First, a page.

School for Advanced Research Advanced Seminar Series

Historical Ecology

Cultural Knowledge and Changing Landscapes
Edited by Carole L. Crumley

Environmental change is one of the most pressing problems facing the world community. In this volume, the authors take a critical step toward establishing a new environmental science by deconstructing the traditional culture/nature dichotomy and placing human/environmental interaction at the center of any new attempts to deal with global environmental change.

Ideology and Pre-Columbian Civilizations

Edited by Arthur A. DemarestGeoffrey W. Conrad

Employing data from central Mexico, the Maya area, coastal Peru, and highland Peru and Bolivia, directors of several major archaeological field projects interpret evidence of prehistoric ideology and address the question, has ideology any relevance in the reconstruction of prehistory?

Dreaming

Anthropological and Psychological Interpretations
Edited by Barbara Tedlock

The ten contributors to this book-anthropologists and psychologists-explore the ways in which dreams are remembered, recounted, shared (or not shared), interpreted, and used by people from New Guinea to the Andes. The authors take a major step toward moving the study of dreaming from the margins to the mainstream of anthropological thought.

Recapturing Anthropology

Working in the Present
Edited by Richard G. Fox

The ten papers in this volume offer different versions of how and where anthropologists might work usefully in today's world, converging on the issue of how anthropology can best recapture the progressive character its basic concepts, such as "culture," once had.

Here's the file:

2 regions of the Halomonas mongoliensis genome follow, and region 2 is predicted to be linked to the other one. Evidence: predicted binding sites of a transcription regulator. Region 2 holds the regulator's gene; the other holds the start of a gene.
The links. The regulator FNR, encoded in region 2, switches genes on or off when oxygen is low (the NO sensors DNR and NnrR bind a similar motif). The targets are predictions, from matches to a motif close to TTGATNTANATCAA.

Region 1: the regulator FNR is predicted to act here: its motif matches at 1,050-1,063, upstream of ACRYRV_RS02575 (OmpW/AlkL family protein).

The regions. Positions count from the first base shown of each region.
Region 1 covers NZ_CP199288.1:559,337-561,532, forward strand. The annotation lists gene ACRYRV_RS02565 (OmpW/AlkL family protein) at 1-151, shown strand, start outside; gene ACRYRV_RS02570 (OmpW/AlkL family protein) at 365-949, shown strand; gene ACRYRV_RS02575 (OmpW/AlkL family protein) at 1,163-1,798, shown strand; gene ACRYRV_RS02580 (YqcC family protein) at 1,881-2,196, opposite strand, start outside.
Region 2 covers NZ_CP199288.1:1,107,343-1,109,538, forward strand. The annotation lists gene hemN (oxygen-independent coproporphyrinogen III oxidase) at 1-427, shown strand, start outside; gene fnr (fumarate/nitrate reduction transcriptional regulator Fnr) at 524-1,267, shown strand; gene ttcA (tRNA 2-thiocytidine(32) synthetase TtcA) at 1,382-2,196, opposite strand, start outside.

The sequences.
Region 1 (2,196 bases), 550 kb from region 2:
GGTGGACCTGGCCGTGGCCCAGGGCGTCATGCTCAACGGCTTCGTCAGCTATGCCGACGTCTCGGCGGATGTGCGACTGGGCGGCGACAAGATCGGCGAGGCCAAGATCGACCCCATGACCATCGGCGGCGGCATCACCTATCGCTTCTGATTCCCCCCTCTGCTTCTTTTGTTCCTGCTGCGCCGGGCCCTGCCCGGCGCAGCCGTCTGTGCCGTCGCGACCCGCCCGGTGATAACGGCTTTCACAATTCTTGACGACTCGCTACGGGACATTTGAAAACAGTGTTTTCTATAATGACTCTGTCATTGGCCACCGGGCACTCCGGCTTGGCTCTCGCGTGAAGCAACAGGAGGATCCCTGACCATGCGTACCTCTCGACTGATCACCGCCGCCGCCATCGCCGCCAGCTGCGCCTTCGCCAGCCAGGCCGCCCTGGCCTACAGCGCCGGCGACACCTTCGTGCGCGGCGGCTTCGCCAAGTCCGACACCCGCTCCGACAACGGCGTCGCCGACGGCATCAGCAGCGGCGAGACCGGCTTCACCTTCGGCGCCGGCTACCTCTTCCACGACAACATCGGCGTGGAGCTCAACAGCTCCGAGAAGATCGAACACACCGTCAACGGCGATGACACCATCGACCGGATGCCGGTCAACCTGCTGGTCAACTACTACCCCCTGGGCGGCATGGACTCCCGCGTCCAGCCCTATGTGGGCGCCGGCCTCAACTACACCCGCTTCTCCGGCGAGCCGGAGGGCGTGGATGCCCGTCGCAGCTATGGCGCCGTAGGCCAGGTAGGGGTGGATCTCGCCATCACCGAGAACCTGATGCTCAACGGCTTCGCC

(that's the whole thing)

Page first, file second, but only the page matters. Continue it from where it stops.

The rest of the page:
Subjects: Anthropology

Chaco and Hohokam

Prehistoric Regional Systems in the American Southwest
Edited by Patricia L. CrownW. James Judge

Synthesizing data and current thought about the regional systems of the Chacoans and the Hohokam, eleven archaeologists examine settlement patterns, subsistence economy, social organization, and trade, shedding new light on two of the most sophisticated cultures of the prehistoric Southwest.

The Anthropology of War

Edited by Jonathan Haas

This edited collection contains important new material on the origins and role of warfare in “tribal” societies. The chapters focus on a number of basic research issues, including war and social evolution, causes of war, ideology of war, and European transformation of indigenous warfare patterns.

Subjects: Anthropology

Late Lowland Maya Civilization

Classic to Postclassic
Edited by Jeremy A. SabloffE. Wyllys Andrews

This book is a series of essays that offers a framework for the study of lowland Maya settlement patterns, surveying the range of interpretive ideas about ancient Maya remains. Suggesting hypotheses to guide future research, the articles discuss historical, geographical, chronological, and theoretical matters.

Elites

Ethnographic Issues
Edited by George E. Marcus

This book is a collection of essays focusing on the role that elites play in shaping modern societies. Critiquing the treatment accorded elites as subjects in recent Western social thought, the essays reflect upon past results and explore directions in the investigation of elite groups by anthropologists.

Subjects: Anthropology

Shipwreck Anthropology

Edited by Richard A. Gould

“Shipwrecks are part of the legitimate domain of anthropology and can produce results that are as significant for our ability to explain variability in human behavior as any other kind of archaeology, whether it deals with stone tools in a European Paleolithic rockshelter or ceramics contained in a sixteenth-century Spanish shipwreck.” So argues Richard A. Gould, the editor of this volume originating from a 1981 School of American Research advanced seminar.

Lowland Maya Settlement Patterns

Edited by Wendy Ashmore

This book is a series of essays that offers a framework for the study of lowland Maya settlement patterns, surveying the range of interpretive ideas about ancient Maya remains. Suggesting hypotheses to guide future research, the articles discuss historical, geographical, chronological, and theoretical matters.

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